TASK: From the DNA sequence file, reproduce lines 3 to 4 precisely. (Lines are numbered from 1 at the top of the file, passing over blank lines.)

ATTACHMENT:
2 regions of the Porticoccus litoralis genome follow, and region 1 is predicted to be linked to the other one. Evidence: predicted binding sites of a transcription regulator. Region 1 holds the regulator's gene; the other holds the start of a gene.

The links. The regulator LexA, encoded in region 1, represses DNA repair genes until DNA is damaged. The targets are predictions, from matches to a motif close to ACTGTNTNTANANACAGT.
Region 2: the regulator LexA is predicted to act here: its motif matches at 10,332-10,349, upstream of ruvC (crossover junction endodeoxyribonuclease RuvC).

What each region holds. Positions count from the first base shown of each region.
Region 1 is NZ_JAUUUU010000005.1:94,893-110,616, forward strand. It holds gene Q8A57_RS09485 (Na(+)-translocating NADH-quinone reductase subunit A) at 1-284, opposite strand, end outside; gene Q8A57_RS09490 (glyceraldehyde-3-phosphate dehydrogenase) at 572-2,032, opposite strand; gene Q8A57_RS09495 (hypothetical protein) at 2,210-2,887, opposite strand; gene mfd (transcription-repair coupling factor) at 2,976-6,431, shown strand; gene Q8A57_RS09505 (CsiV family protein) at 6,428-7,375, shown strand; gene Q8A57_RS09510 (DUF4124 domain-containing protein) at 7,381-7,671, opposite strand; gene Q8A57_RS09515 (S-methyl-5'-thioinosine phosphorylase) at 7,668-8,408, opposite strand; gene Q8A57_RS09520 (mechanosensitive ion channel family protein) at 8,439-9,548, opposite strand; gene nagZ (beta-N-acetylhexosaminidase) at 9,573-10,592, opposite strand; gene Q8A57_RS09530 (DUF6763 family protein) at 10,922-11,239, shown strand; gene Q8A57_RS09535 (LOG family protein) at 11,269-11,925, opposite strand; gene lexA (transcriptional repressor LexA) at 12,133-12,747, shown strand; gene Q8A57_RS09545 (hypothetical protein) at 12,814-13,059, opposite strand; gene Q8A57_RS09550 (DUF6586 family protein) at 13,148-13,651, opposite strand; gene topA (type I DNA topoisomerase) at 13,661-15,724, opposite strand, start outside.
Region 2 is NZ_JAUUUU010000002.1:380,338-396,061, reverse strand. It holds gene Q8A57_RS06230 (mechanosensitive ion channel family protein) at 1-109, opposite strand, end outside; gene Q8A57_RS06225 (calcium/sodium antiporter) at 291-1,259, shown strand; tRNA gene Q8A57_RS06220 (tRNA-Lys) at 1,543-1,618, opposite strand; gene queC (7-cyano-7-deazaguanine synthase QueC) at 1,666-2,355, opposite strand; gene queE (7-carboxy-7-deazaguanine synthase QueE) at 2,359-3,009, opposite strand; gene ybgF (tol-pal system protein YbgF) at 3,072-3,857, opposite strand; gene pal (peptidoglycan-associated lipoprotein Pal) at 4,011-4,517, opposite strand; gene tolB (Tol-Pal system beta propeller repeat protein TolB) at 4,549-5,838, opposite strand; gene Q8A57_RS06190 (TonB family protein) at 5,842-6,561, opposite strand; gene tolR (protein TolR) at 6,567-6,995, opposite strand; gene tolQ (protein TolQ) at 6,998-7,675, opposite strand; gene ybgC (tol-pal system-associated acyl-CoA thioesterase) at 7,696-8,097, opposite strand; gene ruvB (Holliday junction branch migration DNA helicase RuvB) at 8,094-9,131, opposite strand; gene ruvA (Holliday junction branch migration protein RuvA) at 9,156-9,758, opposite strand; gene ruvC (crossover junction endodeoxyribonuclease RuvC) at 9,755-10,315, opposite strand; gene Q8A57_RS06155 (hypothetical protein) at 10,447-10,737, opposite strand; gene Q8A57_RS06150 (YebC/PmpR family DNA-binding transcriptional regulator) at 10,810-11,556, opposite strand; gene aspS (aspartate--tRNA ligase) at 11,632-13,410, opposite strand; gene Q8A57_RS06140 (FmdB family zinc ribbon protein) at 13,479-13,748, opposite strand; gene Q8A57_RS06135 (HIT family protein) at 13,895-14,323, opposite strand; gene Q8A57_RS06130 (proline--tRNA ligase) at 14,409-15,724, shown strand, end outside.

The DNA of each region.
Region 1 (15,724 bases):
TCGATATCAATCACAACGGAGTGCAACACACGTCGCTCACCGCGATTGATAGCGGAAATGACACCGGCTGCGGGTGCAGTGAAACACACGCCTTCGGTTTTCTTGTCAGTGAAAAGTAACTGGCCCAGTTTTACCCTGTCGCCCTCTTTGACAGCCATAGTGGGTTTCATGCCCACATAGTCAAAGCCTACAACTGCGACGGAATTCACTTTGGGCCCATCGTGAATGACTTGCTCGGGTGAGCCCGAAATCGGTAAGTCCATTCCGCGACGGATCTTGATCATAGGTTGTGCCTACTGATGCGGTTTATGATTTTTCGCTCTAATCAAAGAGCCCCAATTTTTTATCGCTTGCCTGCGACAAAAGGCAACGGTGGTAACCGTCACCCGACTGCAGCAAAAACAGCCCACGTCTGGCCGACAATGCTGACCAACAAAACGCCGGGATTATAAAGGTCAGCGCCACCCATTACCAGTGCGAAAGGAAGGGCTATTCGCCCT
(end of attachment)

Region 2: the regulator LexA is predicted to act here: its motif matches at 10,332-10,349, upstream of ruvC (crossover junction endodeoxyribonuclease RuvC).

What each region holds. Positions count from the first base shown of each region.